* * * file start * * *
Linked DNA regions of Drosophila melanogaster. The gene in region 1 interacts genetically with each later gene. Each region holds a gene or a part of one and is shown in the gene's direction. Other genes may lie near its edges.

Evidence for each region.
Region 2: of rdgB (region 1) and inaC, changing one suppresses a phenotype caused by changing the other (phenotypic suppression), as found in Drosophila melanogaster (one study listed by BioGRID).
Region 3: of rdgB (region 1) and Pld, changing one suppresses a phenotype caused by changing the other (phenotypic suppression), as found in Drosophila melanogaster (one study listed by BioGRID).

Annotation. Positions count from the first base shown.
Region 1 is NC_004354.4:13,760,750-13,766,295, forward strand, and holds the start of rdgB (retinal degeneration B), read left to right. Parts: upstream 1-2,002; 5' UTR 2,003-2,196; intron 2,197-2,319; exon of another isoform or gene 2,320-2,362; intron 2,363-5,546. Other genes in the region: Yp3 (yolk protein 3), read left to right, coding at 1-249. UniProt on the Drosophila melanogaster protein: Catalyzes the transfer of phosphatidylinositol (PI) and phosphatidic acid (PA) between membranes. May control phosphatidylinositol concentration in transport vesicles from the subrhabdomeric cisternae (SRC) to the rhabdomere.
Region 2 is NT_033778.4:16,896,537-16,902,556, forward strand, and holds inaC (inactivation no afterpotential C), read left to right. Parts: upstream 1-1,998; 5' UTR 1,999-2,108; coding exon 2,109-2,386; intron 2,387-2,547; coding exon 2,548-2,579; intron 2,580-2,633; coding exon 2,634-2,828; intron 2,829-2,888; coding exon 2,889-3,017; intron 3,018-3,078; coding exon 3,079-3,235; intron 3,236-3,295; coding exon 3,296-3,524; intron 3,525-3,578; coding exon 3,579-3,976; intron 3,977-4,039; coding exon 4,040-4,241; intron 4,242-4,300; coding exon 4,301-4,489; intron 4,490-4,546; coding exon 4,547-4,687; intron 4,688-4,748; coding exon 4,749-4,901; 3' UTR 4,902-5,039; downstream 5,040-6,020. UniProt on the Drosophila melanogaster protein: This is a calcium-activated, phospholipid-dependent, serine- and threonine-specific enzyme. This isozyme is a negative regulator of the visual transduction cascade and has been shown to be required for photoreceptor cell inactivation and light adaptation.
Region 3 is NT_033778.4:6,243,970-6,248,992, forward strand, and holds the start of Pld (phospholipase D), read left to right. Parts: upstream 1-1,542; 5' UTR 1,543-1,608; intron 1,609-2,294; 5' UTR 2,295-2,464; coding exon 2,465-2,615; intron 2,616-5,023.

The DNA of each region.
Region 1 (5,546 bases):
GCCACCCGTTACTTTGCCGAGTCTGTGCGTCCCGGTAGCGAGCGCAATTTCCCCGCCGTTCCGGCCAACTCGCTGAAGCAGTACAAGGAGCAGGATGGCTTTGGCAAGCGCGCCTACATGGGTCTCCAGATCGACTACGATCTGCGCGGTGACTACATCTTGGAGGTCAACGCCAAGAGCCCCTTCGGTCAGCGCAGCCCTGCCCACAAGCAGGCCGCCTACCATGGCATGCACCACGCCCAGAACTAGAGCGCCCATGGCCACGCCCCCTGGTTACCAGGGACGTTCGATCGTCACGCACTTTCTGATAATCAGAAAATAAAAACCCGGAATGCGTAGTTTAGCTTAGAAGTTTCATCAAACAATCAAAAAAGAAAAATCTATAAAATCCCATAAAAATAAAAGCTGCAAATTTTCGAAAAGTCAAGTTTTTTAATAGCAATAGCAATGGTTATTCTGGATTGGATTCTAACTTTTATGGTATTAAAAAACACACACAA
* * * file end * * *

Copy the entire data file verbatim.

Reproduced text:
Linked DNA regions of Drosophila melanogaster. The gene in region 1 interacts genetically with each later gene. Each region holds a gene or a part of one and is shown in the gene's direction. Other genes may lie near its edges.

Evidence for each region.
Region 2: of rdgB (region 1) and inaC, changing one suppresses a phenotype caused by changing the other (phenotypic suppression), as found in Drosophila melanogaster (one study listed by BioGRID).
Region 3: of rdgB (region 1) and Pld, changing one suppresses a phenotype caused by changing the other (phenotypic suppression), as found in Drosophila melanogaster (one study listed by BioGRID).

Annotation. Positions count from the first base shown.
Region 1 is NC_004354.4:13,760,750-13,766,295, forward strand, and holds the start of rdgB (retinal degeneration B), read left to right. Parts: upstream 1-2,002; 5' UTR 2,003-2,196; intron 2,197-2,319; exon of another isoform or gene 2,320-2,362; intron 2,363-5,546. Other genes in the region: Yp3 (yolk protein 3), read left to right, coding at 1-249. UniProt on the Drosophila melanogaster protein: Catalyzes the transfer of phosphatidylinositol (PI) and phosphatidic acid (PA) between membranes. May control phosphatidylinositol concentration in transport vesicles from the subrhabdomeric cisternae (SRC) to the rhabdomere.
Region 2 is NT_033778.4:16,896,537-16,902,556, forward strand, and holds inaC (inactivation no afterpotential C), read left to right. Parts: upstream 1-1,998; 5' UTR 1,999-2,108; coding exon 2,109-2,386; intron 2,387-2,547; coding exon 2,548-2,579; intron 2,580-2,633; coding exon 2,634-2,828; intron 2,829-2,888; coding exon 2,889-3,017; intron 3,018-3,078; coding exon 3,079-3,235; intron 3,236-3,295; coding exon 3,296-3,524; intron 3,525-3,578; coding exon 3,579-3,976; intron 3,977-4,039; coding exon 4,040-4,241; intron 4,242-4,300; coding exon 4,301-4,489; intron 4,490-4,546; coding exon 4,547-4,687; intron 4,688-4,748; coding exon 4,749-4,901; 3' UTR 4,902-5,039; downstream 5,040-6,020. UniProt on the Drosophila melanogaster protein: This is a calcium-activated, phospholipid-dependent, serine- and threonine-specific enzyme. This isozyme is a negative regulator of the visual transduction cascade and has been shown to be required for photoreceptor cell inactivation and light adaptation.
Region 3 is NT_033778.4:6,243,970-6,248,992, forward strand, and holds the start of Pld (phospholipase D), read left to right. Parts: upstream 1-1,542; 5' UTR 1,543-1,608; intron 1,609-2,294; 5' UTR 2,295-2,464; coding exon 2,465-2,615; intron 2,616-5,023.

The DNA of each region.
Region 1 (5,546 bases):
GCCACCCGTTACTTTGCCGAGTCTGTGCGTCCCGGTAGCGAGCGCAATTTCCCCGCCGTTCCGGCCAACTCGCTGAAGCAGTACAAGGAGCAGGATGGCTTTGGCAAGCGCGCCTACATGGGTCTCCAGATCGACTACGATCTGCGCGGTGACTACATCTTGGAGGTCAACGCCAAGAGCCCCTTCGGTCAGCGCAGCCCTGCCCACAAGCAGGCCGCCTACCATGGCATGCACCACGCCCAGAACTAGAGCGCCCATGGCCACGCCCCCTGGTTACCAGGGACGTTCGATCGTCACGCACTTTCTGATAATCAGAAAATAAAAACCCGGAATGCGTAGTTTAGCTTAGAAGTTTCATCAAACAATCAAAAAAGAAAAATCTATAAAATCCCATAAAAATAAAAGCTGCAAATTTTCGAAAAGTCAAGTTTTTTAATAGCAATAGCAATGGTTATTCTGGATTGGATTCTAACTTTTATGGTATTAAAAAACACACACAA